Pirates of the Caribbean: Dead Man’s Chest (Redux)

Back on track with the LADathon with the second Pirates flick. More on the way.

Pirates of the Caribbean: Dead Man’s Chest (2006) (Redux)

With Curse of the Black Pearl becoming a big hit worldwide, sequels were inevitable. Disney opted to film Pirates 2 and 3 back-to-back with Dead Man’s Chest being released in 2006. I’ve seen Dead Man’s Chest many times, but in rewatching it to do this redux, I realised that 1) I couldn’t remember large stretches of it and 2) it wasn’t as bad as I previously thought.

“Jones’ terrible leviathan will find you, and drag the Pearl back to the depths and you along with it!”

Following on from Curse of the Black Pearl, our two lead planks Will (Orlando Bloom) and Elizabeth (Keira Knightley) are due to be married, but all is cut short when newly appointed Lord Beckett (Tom Hollander) claps them in irons for aiding and abetting Jack Sparrow (Johnny Depp). Sparrow has problems of his own, however, as his debt to the fearsome legendary Captain Davy Jones (Bill Nighy) is due to be paid and if he doesn’t comply, he’ll face the wrath of the massive,  multi-tentacled Kraken, capable of sinking entire fleets of ships. Having my preconceptions when I sat down to review it good an’ proper, I had loaded my shitcannons and was ready to work the film over from the barebones up. Why are these characters doing these things? What’s her motivation? Is his story arc satisfactorily concluded? etc. However, it’s actually a well-constructed film. On a base level, there are very few criticisms that I could find to level at it.  Motivations make sense, the story’s structured strongly and everything that’s set up pays off for the most part. So, why the three stars at the bottom of the page? Well, just because it’s functional doesn’t mean it’s brilliant. It’s way too fucking long at 151 mins and it’s as self-indulgent as mashing caviar on your nipples and ordering several exquisite eunuchs to lick it off. More of that in a minute.

Bloom and Knightley haven’t improved between films. Whilst their wooden “acting” got a free pass last time, it becomes more of a problem this time as both are given more to do. Of the newcomers, I love Tom Hollander’s Beckett who has free reign to be the bastard that Davenport’s Norrington wasn’t allowed to be. Bill Nighy’s octopus-faced Davy Jones is a cracking villain too. The production design on Jones and the crew of the Flying Dutchman, including the ship itself is remarkable. There are all sorts of odd sea creature/man hybrids to goggle at and they’re all fantastically realised. Whilst I like the hammerhead shark fella and the guy who just seems to have an oyster for a head and no discernible mouth, my favourite is the pufferfish lad. We don’t get to see him puff up when he’s stressed or angry though. Missed opportunity. I have to give credit where credit’s due, it’s refreshing that they didn’t try to just rehash Black Pearl and actually went for something a bit different. The merits of where they went with it is debatable, but in the age of a widespread “fuck it, that’ll do” attitude towards sequels, it’s a good thing. The scale and scope is considerably bigger this time round. The effects have been stepped up and at times border on the photo-realistic. The Kraken scenes are my favourites. Just the image of a ship being ensnared by huge tentacles is straight off an old nautical map. It’s great to see it on screen and it’s surprisingly unsettling.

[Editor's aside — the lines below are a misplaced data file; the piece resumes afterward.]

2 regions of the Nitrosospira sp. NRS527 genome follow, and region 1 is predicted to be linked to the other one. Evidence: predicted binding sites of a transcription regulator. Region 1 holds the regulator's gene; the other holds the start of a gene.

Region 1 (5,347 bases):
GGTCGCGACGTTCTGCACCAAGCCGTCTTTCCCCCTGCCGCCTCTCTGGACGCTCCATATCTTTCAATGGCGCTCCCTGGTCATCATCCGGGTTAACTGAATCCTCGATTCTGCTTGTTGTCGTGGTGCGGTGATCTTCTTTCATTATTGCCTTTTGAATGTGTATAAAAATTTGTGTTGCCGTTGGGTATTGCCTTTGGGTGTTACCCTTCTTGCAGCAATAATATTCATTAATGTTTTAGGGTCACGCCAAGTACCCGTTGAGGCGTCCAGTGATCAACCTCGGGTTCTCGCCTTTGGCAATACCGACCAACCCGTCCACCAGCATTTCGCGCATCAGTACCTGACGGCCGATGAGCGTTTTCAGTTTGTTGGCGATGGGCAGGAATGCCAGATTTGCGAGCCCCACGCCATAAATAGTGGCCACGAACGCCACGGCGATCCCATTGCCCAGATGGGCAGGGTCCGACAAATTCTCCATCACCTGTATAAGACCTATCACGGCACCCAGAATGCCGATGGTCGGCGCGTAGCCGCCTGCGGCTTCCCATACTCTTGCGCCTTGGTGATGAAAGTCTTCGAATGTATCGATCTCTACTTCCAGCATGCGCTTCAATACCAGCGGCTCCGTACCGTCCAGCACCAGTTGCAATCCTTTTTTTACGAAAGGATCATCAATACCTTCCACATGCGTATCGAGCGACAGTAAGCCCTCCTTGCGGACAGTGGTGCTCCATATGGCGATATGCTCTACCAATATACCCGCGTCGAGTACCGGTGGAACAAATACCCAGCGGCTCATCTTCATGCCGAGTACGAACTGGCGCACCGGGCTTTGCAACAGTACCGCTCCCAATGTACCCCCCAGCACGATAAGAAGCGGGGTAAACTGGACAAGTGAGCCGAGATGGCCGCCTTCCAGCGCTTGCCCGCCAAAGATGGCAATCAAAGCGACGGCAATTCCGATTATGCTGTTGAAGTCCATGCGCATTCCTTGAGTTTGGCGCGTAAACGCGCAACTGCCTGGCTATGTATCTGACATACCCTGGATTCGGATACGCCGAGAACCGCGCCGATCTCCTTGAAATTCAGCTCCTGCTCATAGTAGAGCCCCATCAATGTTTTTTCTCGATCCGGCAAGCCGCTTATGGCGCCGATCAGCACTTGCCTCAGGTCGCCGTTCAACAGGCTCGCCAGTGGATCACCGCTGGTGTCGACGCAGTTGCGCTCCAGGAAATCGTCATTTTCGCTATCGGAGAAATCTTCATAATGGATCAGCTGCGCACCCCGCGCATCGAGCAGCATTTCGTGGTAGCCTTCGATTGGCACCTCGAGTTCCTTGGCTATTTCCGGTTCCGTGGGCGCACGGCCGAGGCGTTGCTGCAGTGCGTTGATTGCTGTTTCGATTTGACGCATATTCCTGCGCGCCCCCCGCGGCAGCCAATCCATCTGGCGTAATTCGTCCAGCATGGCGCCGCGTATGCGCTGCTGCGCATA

I was racking my brain trying to figure out why this film isn’t as successful as its predecessor. There were things I noticed that didn’t work, such as the dialogue not being nearly as sharp this time round and some real weaksauce gags slipping through the net, but none of them were film killers. It all came to me watching the three-way swordfight between Norrington, Sparrow and Will. Firstly, the film is too convoluted and indulgent for its own good- so much so, that they have Mackenzie Crook’s Ragetti explain each man’s motivation whilst the fight’s going on as a refresher course to Pintel and therefore the audience. If you have to have a character dump exposition all in one go like that, you’re not doing a very good job telling a story. Secondly, and most importantly, I realised I was having fun as I watched the three men fight in and on a rolling waterwheel. Not only that, it seems like a scene that’d be completely at home in the first film. Dead Man’s Chest lacks the consistent sense of fun and swashbuckling adventure that Black Pearl had in abundance.  Much like Jack Sparrow, the film doesn’t know what it wants and flits between all sorts of conflicting things. The tone is erratic throughout and as such you end up not quite knowing how to react to it.

“Life is cruel. Why should the afterlife be any different?”

Dead Man’s Chest isn’t a bad sequel by any means. It moves its characters on, brings in some great villains and takes us to new and exciting places. It just isn’t as enjoyable as it should be. A sense of fun can make up for a hell of a lot, but Dead Man’s Chest has it in fits and starts, coupled with some surprisingly dark shit for a family friendly film (the poor bastard who has his face sucked clean off by the Kraken comes to mind.) It’s entertaining enough, but it gets too bogged down in its own mysticism and taking itself seriously to really cut loose and live a little.

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